Profiled by Ken Carman
This is not quite your standard American IPA. The hops are a bit more earthy and also Noble in character. There’s also just a bit of high alpha sense: but by no means enough to spoil the style. Just enough to tantalize the taste buds.
Poured with rocky head that faded fast. A bit better, but still faded fast with cold bottle sampled a few nights later.
Light copper with a head that fades fast it has just a bit caramel to nose and the palette. Though some caramel the body is pretty light. Hops dominate. Obvious dry hopping. High alpha are Galena like. Maybe Amarillo, Fuggles and a Saaz twist? Just a few guesses.
The sample I had as I wrote this was warm. I have had it cold: indeed I recommend it that way. Slight astringency noticeable when warm. Hops cling to roof of mouth and linger. Not quite as much cold.
I’m not sure this is an IPA for everyone, but it is an interesting take on the standard Americanized IPA.
Written by Carolyn Smagalski for bellaonline.com
The Silly Beer Laws by U.S. State in the list below are, by no means, a complete list of laws governing beer or alcoholic beverages. They are merely a broad illustration of the range of regulations covered, from the ridiculous to the mundane.
Cities and counties can choose to be “wet” or “dry” – 26 of 67 counties do not allow alcohol sales…A statewide ban on draft beer sales requires that cities and counties must take Legislative action to lift the ban in each jurisdiction. However, a section of the law allows draft beer “in rural communities with a predominantly foreign population. . . in accordance with the habit and customs of the people of any such rural community”…Twenty-three counties and cities have abolished the ban against Draft Beer in their districts…Likewise, Sunday alcohol sales are only allowed if a referendum has been passed…Ban on off-premises sale of alcohol on Sundays.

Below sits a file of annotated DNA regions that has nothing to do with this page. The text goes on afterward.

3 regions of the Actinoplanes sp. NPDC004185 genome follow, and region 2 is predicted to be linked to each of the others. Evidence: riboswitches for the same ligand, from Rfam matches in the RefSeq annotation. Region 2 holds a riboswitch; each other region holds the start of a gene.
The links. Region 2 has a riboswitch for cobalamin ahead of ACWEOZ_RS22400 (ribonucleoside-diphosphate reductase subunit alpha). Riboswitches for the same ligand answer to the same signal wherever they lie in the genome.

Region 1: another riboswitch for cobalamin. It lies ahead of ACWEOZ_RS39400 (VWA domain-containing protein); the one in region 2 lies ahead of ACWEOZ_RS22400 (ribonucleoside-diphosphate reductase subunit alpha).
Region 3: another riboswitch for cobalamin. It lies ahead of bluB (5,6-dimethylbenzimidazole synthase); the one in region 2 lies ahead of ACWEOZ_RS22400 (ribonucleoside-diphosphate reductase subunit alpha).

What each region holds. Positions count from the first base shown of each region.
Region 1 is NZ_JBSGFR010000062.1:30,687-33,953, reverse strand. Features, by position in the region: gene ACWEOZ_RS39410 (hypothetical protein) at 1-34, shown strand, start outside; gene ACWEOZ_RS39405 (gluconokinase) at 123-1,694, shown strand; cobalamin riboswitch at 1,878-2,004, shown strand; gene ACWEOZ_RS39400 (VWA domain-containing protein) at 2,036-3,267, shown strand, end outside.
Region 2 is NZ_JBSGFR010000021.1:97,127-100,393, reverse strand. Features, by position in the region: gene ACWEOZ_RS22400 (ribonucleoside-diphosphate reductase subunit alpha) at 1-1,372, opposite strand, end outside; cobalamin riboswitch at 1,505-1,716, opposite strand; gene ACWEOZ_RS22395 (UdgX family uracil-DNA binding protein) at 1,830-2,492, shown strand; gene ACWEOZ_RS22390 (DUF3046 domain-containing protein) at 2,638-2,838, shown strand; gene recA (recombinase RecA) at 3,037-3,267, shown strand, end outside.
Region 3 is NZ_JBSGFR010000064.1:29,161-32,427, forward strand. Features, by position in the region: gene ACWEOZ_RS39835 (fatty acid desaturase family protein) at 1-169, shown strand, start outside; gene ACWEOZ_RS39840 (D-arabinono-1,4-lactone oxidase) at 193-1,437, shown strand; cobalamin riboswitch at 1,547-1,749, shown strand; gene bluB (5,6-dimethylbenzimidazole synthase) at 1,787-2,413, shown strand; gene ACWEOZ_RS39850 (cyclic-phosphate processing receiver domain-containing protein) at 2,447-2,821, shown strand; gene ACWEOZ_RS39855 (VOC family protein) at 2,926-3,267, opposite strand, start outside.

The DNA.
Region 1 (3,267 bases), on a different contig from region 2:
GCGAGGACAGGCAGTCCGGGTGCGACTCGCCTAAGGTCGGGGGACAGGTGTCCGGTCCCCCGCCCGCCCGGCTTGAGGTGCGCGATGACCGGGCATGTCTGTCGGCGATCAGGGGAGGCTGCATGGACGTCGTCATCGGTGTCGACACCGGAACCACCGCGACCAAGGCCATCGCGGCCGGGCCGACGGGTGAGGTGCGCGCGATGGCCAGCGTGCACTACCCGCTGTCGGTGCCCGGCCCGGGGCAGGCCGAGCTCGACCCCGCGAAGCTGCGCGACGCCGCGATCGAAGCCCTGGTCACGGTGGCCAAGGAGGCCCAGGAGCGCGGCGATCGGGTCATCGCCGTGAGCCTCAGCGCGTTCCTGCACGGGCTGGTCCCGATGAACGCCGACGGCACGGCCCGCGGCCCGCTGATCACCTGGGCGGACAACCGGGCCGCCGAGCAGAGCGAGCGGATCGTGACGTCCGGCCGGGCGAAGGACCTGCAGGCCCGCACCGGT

In Fairbanks, AK, it is illegal to serve alcoholic beverages to moose.
An obviously intoxicated person can only stay for 30 minutes at the establishment that recognized he was drunk.
Ban on off-premises sales of Alcohol on Sundays
It is illegal for producers of alcoholic beverages to list the names of retailers or restaurants that sell their products, whether it is in advertising or in newsletters…It is illegal to display alcoholic beverages within five feet of a cash register in a store that sells both alcohol and motor fuel…A server can be convicted of selling alcohol to a minor if the minor uses a false or altered ID to obtain the alcohol.
For further silly laws, please click…
(Note: there is a second page too: link at the bottom.)
YOS has pondered poverty for most of his life. What to do. What to do. All those welfare queens in their limos that crowd our streets picking up their food stamps for doing nothing. You’ve seen them, right? Why one of those welfare queens almost ran over Scribe yesterday on the way to get his welfare check. DAMN YOU ELTON JOHN! Well, that’s what the vanity plate said.
Those ^%$#@ pansy Liberals won’t let us carve the poor up and serve them for Thanksgiving.
What to do. What to do.
Making beer is cheap.
Continue reading “Ye Olde Scribe Presents: A Beery Good Solution to Poverty”
Profiled by Ken Carman
This is a bit Saison-like. Light. Pale yellow. Nice head. A bit hazy: chill haze? Nose a bit fruity. Head fades fast. Just a bit of orange peel sense and coriander. Light on the palate. Just a bit of an orange nose.
A very pleasing light beverage: the orange and coriander dominate but still light; obviously an ale.
If you’re looking for a strong example of a Belgian beer I wouldn’t go here. More like an Americanized version and very light. The carbonation fades fast and not a lot in the body. This is a wheat beer, but the wheat sense is light at best: very, very background. That pleases me because I’m not a wheat fan, but those seeking a wheat beer may be a bit disappointed… maybe more than “a bit?” The pale malt is far more dominate, as far as the malt sense goes. No hops; so light on the hops at best? Web site says high alpha hops: not much. IBUs low… their site says 16. Seems less than that.
This is more of a beer for those just getting into craft beer, or learning to appreciate it, than those looking for classics of a style, or a stand out version of any style.